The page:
A week's worth of baseball is hardly enough time to develop a realistic view of a player's performance. But that's never stopped us before.
With the Indians treading water at or near the .500 mark, there is already plenty to discuss concerning the Tribe's bats and arms. Already, fans are developing some strong opinions about who is earning their keep, who should be shuffled onto the next bus to Buffalo, and who should be airlifted to Siberia.
In that spirit, let's take a look at some Indians who deserve gold stars one week into the season, and some who deserve a time out in the corner.
All this and brains, too
He wasn't quite as dominant in Monday's outing against the Angels as he was in carving up the White Sox in the season's second game, but his sinker is working overtime, he's throwing strikes and he is setting the stage for one heck of a season. If he keeps it up for six months, he'll be a Cy Young favorite.
With the stalled starts of Travis Hafner and Victor Martinez, Sizemore's .321 average and .406 on-base percentage through Monday wasn't getting a lot of ink. But he's the Tribe's best hitter who hasn't suffered a hamstring pull to date.
When Martinez pulled his hamstring, the offense went in the dumper. Martinez is, quite simply, the most important bat in the Tribe's lineup.
Here's hoping that Garko did enough weight training this offseason, because he's going to have to do a lot of heavy lifting in this lineup, especially if Hafner continues to plateau. So far, with a .304 average, four RBI and six walks drawn, he's been up to the challenge.
Too bad he's so dang valuable as a set-up man, because he'd be a dynamite closer. Through Monday, he had three strikeouts, two walks, a hold and no earned runs in four appearances. The two walks are the only real blemishes on his stat line so far.
It's a start...
One start is just that -- one start. But knowing how badly Lee struggled in 2007, to see him pitch 6 2/3 shutout innings in his first '08 start warms the heart. Now, let's see him do it all year.
Six hits and two earned runs in his first start, covering 7 1/3 innings. I'll take it. If he can keep his obliques from ripping, he'll be fine.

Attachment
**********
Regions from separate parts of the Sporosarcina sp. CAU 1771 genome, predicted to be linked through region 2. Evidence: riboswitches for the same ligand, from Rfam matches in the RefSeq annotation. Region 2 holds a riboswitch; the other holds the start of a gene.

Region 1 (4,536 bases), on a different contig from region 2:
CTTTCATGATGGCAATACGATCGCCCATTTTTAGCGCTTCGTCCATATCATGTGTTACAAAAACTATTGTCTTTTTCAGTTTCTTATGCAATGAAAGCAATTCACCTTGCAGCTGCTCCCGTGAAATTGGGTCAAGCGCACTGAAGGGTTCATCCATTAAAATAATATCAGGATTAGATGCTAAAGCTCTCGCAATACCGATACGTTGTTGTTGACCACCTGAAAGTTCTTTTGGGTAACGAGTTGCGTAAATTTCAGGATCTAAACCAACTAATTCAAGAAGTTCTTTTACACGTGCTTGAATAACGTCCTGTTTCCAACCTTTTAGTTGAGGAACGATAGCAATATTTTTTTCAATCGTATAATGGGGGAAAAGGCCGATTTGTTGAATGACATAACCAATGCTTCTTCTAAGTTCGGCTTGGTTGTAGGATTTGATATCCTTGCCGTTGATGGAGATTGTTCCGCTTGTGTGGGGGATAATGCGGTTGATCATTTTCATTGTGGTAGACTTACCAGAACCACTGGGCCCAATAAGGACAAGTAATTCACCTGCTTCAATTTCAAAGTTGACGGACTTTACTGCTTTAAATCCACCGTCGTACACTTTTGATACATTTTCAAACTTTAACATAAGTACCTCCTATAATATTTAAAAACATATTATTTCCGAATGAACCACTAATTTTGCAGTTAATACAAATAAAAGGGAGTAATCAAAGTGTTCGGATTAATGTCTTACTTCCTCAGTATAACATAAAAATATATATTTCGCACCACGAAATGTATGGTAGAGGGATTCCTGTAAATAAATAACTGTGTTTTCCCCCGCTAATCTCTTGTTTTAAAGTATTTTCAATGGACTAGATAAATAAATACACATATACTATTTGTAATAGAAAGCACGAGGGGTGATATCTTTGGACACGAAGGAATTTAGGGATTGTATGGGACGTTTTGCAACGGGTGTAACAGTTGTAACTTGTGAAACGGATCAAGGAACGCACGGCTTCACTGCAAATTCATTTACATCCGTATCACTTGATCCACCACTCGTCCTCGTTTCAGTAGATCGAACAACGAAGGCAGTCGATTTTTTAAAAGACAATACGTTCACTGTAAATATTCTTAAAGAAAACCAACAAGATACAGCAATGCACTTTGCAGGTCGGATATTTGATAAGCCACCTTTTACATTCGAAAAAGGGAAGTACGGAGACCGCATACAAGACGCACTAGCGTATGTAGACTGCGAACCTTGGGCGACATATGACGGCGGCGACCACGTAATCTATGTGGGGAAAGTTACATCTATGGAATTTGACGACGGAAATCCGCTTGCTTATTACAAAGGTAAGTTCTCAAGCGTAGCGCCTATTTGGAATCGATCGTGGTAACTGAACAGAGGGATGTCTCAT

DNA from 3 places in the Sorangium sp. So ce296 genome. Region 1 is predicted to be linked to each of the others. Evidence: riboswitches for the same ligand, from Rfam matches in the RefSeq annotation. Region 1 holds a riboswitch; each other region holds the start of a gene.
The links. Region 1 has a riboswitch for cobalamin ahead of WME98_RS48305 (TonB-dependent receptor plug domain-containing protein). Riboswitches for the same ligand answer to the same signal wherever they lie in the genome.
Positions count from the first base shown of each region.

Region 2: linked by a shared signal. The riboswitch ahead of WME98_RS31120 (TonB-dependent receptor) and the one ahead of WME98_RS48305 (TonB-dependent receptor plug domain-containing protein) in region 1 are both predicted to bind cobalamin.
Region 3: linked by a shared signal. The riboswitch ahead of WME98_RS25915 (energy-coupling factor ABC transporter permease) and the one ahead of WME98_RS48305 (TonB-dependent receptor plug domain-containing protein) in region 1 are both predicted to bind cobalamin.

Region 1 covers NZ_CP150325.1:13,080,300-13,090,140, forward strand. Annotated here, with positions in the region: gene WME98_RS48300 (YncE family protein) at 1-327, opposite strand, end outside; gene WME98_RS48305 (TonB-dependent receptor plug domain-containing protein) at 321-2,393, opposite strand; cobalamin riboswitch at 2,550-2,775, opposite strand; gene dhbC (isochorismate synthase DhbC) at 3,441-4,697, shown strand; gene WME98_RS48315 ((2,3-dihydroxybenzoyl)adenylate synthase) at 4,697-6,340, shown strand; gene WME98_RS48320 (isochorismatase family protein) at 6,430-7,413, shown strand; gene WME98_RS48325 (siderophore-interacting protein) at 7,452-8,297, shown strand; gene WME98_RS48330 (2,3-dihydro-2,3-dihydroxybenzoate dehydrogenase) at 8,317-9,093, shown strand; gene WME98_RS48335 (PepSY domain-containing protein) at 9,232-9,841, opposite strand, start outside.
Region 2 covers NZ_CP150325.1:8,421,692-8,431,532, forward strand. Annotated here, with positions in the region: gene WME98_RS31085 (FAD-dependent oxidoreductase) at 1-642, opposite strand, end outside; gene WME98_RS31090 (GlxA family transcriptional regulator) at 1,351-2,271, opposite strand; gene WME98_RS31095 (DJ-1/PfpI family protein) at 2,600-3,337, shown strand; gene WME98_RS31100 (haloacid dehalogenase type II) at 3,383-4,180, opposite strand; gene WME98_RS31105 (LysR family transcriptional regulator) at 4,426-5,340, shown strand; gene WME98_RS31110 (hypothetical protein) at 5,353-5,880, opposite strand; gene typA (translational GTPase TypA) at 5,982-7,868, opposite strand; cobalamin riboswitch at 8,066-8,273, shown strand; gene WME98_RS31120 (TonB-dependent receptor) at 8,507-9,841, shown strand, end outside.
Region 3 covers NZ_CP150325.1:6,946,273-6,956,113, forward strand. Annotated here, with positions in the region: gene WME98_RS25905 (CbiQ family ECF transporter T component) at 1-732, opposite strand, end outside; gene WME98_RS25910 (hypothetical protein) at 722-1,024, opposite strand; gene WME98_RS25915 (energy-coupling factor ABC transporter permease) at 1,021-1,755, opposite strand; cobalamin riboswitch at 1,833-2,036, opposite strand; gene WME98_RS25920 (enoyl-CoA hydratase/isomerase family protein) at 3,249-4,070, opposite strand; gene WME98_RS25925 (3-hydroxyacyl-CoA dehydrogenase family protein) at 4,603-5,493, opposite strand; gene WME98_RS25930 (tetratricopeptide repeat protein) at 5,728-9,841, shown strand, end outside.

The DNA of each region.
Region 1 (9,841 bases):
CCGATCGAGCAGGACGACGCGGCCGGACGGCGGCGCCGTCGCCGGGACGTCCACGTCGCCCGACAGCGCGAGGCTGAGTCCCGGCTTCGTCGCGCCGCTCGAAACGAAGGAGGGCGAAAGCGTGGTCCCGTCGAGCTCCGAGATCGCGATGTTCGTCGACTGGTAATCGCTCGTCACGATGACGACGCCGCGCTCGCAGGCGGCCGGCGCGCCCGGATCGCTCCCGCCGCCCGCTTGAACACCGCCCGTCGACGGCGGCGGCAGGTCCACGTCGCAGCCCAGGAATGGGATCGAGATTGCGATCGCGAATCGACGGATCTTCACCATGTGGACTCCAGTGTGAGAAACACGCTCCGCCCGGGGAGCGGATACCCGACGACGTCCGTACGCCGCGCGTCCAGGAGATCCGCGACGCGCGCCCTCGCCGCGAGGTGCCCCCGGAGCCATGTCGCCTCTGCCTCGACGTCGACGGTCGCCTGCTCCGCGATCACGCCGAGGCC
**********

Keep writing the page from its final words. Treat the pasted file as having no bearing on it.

Two appearances spanning 1 1/3 innings, four hits, but no walks and no runs entering play Tuesday. Already, he's better than Roberto Hernandez.
I'll admit, when the Indians picked this guy up, he scared me. He came from Boston with the reputation of being Ralph Macchio to Mitch Williams' Mr. Miagi in the School of Wild-Armed Lefties. But so far -- deep breath -- so good. Two innings of work through Monday, one hit surrendered, one strikeout, no walks. But keep in mind that Aaron Fultz started out well last year, too.
I'm not impressed, but I'll withhold judgment for now
Reigning Cy Young winners get the benefit of the doubt. But doesn't it seem like C.C. lives off the benefit of the doubt a lot? He throws really hard and shows flashes of brilliance, so when he struggles, it's largely viewed as a blip on the radar. But, even with last year's brilliant April-to-September performance, his postseason flameout reminded us all that C.C. has the stench of inconsistency on him, likely until the day he retires.
Bad karma alert. Any time you get caught up in baseball's steroid/HGH controversy, it's bad medicine. Byrd's first start left him with a 6.23 ERA. I'm not optimistic about his season.
He still needs to prove he can hit righties. He still needs to prove he can hit for at least reasonable power. He brings the defense, but through a little over a week, .182 and one homer just ain't cutting it at the dish.
ERAs can be a misleading stat for relievers, but any way you slice it, three earned runs and nine hits in your first 3 1/3 innings of work isn't good. If Betancourt crashes back to Earth this year, the Tribe's bullpen is in deep trouble.
Nine strikeouts in his first 25 at-bats. Yeesh. He might recover to post solid numbers this year, but I'm beginning to wonder if the days of .300 and 40 homers from Pronk might be over.
He's 34 and will turn 35 before the end of the season. He's never been an ultra-quick hitter, never really able to make the last-nanosecond adjustments to foul off a nasty pitch. As he inches up through his 30s, he'll only get slower at the plate. So far this year, he's been Eeyore.
No surprises here. Pitchers have adjusted, and now Cabrera must either adjust back, or adjust back to life in Buffalo.
He must be taking hitting tips from Hafner, because he's hacking away at the plate again. Of course, hacking and guess-hitting seem to become epidemics with this team at times.
The Hefty bag
Please, please, please end this experiment. The sooner Mark Shapiro and Eric Wedge can come to grips with the fact that they whiffed when they made Marte the centerpiece of the Coco Crisp trade, the better off we'll all be. Stuffing him into the team cargo hold because he's out of options and playing him once a week is simply one last weak attempt to justify a non-factor of a trade.
Jason Michaels and David Dellucci
Playing Dellucci against lefties, Michaels against righties, Dellucci against righties, Michaels against lefties, Michaels during the day, Dellucci at night, Michaels on cloudy days, Dellucci on sunny days, NONE of it will make this a good platoon situation. No matter how hard Eric Wedge tries.
A bit harsh to place him on the scrap heap? Maybe. But the legendary general manager Branch Rickey once said that the key to being a successful GM is to get rid of players one year before you have to. I don't think Shapiro did that with Borowski, who already has a walk-off grand slam on the books.